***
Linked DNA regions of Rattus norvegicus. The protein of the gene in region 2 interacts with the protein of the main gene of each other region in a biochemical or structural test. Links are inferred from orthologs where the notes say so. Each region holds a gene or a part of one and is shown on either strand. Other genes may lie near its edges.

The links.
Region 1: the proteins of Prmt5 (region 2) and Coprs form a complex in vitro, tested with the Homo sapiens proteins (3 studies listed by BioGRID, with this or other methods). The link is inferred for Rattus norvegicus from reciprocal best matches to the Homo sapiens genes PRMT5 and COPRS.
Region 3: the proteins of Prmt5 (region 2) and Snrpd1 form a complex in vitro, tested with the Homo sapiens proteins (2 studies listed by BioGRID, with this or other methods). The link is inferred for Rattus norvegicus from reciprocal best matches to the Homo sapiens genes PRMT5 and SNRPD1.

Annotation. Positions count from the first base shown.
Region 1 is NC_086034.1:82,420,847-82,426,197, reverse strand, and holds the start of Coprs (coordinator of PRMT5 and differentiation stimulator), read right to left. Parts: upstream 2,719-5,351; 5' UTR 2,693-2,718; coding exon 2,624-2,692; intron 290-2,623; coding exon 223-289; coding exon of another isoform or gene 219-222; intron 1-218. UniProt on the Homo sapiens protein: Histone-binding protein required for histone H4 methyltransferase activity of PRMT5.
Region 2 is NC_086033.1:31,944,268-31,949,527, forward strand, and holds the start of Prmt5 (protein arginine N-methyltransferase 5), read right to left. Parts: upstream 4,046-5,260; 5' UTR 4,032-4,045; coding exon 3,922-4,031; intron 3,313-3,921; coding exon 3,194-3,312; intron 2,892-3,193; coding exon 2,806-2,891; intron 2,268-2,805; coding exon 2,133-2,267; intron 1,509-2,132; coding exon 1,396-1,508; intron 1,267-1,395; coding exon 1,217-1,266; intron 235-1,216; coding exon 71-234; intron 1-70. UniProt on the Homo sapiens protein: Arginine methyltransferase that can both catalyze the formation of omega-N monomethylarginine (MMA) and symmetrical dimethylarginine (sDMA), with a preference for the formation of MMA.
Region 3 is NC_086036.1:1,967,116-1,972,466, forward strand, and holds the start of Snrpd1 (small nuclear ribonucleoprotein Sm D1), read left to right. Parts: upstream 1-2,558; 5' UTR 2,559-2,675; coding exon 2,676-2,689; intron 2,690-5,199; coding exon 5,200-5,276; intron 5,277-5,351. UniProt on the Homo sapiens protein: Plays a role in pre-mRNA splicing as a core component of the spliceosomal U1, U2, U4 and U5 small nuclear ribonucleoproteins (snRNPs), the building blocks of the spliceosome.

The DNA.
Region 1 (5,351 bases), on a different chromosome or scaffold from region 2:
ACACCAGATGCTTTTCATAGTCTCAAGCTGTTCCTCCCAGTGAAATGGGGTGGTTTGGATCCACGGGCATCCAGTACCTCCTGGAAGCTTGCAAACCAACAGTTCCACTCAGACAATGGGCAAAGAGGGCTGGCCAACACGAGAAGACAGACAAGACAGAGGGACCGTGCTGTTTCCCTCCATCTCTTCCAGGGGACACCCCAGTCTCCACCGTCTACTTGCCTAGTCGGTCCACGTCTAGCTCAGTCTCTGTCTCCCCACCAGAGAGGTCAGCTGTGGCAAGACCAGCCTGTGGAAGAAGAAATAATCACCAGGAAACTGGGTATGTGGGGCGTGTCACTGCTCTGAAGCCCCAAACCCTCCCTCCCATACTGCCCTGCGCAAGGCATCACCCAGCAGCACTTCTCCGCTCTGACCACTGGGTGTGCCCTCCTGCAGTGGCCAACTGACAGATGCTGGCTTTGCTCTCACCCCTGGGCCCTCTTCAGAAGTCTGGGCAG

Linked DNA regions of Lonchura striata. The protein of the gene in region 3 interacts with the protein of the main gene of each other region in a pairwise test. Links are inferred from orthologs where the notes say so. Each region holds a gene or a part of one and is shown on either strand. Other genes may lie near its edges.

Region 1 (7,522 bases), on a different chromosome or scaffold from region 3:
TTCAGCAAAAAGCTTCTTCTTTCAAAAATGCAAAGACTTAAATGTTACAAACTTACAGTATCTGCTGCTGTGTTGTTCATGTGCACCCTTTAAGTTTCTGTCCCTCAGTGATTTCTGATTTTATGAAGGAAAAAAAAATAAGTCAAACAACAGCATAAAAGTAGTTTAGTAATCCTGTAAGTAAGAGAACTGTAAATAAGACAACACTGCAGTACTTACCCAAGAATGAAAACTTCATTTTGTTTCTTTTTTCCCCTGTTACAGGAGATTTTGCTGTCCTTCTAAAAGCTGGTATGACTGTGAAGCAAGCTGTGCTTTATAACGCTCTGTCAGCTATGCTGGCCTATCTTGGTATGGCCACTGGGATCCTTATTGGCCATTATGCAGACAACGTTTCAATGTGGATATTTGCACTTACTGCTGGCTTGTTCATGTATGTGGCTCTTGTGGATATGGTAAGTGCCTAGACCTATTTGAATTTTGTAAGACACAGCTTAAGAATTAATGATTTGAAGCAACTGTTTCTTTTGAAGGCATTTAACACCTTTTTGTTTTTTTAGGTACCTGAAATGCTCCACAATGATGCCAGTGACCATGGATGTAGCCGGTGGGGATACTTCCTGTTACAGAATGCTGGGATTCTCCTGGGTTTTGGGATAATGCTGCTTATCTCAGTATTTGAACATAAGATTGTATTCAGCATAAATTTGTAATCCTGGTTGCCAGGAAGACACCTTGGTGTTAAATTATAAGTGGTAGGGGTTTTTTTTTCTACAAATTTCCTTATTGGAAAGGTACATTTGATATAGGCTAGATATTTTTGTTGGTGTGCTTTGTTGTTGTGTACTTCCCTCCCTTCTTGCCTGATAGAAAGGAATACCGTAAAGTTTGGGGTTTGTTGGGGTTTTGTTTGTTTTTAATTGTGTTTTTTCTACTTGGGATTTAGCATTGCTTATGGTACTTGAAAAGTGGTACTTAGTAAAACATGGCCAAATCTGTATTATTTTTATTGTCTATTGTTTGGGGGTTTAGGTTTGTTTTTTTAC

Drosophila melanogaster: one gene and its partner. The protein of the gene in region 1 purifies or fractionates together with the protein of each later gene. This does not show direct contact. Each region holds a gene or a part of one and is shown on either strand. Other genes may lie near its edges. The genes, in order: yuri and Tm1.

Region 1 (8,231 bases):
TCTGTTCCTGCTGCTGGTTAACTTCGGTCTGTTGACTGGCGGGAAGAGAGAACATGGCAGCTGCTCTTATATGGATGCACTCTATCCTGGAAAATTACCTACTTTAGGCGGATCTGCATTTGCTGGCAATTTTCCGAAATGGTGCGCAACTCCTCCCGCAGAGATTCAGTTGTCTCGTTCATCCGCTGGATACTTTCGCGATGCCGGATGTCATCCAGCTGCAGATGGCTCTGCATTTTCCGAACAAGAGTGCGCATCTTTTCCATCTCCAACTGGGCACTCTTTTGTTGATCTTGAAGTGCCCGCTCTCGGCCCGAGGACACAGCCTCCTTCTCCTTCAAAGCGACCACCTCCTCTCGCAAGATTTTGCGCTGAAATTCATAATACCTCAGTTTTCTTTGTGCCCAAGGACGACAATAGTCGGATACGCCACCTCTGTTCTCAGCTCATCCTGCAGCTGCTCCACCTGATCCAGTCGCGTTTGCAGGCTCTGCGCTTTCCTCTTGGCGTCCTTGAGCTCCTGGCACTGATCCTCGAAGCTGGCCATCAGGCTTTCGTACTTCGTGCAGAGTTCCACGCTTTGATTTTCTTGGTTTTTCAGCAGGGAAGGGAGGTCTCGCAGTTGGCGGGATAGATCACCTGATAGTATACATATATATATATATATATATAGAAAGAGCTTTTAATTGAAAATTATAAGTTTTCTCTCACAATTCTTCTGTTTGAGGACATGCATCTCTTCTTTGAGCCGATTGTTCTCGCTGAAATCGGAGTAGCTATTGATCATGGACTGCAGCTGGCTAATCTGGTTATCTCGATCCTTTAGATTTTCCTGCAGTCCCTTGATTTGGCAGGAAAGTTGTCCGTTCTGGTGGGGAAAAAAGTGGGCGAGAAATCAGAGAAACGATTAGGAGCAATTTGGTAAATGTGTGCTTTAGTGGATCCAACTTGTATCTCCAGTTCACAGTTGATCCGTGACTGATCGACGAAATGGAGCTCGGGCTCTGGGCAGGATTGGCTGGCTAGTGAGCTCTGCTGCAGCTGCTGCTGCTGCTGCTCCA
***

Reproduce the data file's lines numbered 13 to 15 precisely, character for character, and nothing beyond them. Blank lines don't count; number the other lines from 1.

Region 1 (7,522 bases), on a different chromosome or scaffold from region 3:
TTCAGCAAAAAGCTTCTTCTTTCAAAAATGCAAAGACTTAAATGTTACAAACTTACAGTATCTGCTGCTGTGTTGTTCATGTGCACCCTTTAAGTTTCTGTCCCTCAGTGATTTCTGATTTTATGAAGGAAAAAAAAATAAGTCAAACAACAGCATAAAAGTAGTTTAGTAATCCTGTAAGTAAGAGAACTGTAAATAAGACAACACTGCAGTACTTACCCAAGAATGAAAACTTCATTTTGTTTCTTTTTTCCCCTGTTACAGGAGATTTTGCTGTCCTTCTAAAAGCTGGTATGACTGTGAAGCAAGCTGTGCTTTATAACGCTCTGTCAGCTATGCTGGCCTATCTTGGTATGGCCACTGGGATCCTTATTGGCCATTATGCAGACAACGTTTCAATGTGGATATTTGCACTTACTGCTGGCTTGTTCATGTATGTGGCTCTTGTGGATATGGTAAGTGCCTAGACCTATTTGAATTTTGTAAGACACAGCTTAAGAATTAATGATTTGAAGCAACTGTTTCTTTTGAAGGCATTTAACACCTTTTTGTTTTTTTAGGTACCTGAAATGCTCCACAATGATGCCAGTGACCATGGATGTAGCCGGTGGGGATACTTCCTGTTACAGAATGCTGGGATTCTCCTGGGTTTTGGGATAATGCTGCTTATCTCAGTATTTGAACATAAGATTGTATTCAGCATAAATTTGTAATCCTGGTTGCCAGGAAGACACCTTGGTGTTAAATTATAAGTGGTAGGGGTTTTTTTTTCTACAAATTTCCTTATTGGAAAGGTACATTTGATATAGGCTAGATATTTTTGTTGGTGTGCTTTGTTGTTGTGTACTTCCCTCCCTTCTTGCCTGATAGAAAGGAATACCGTAAAGTTTGGGGTTTGTTGGGGTTTTGTTTGTTTTTAATTGTGTTTTTTCTACTTGGGATTTAGCATTGCTTATGGTACTTGAAAAGTGGTACTTAGTAAAACATGGCCAAATCTGTATTATTTTTATTGTCTATTGTTTGGGGGTTTAGGTTTGTTTTTTTAC

Drosophila melanogaster: one gene and its partner. The protein of the gene in region 1 purifies or fractionates together with the protein of each later gene. This does not show direct contact. Each region holds a gene or a part of one and is shown on either strand. Other genes may lie near its edges. The genes, in order: yuri and Tm1.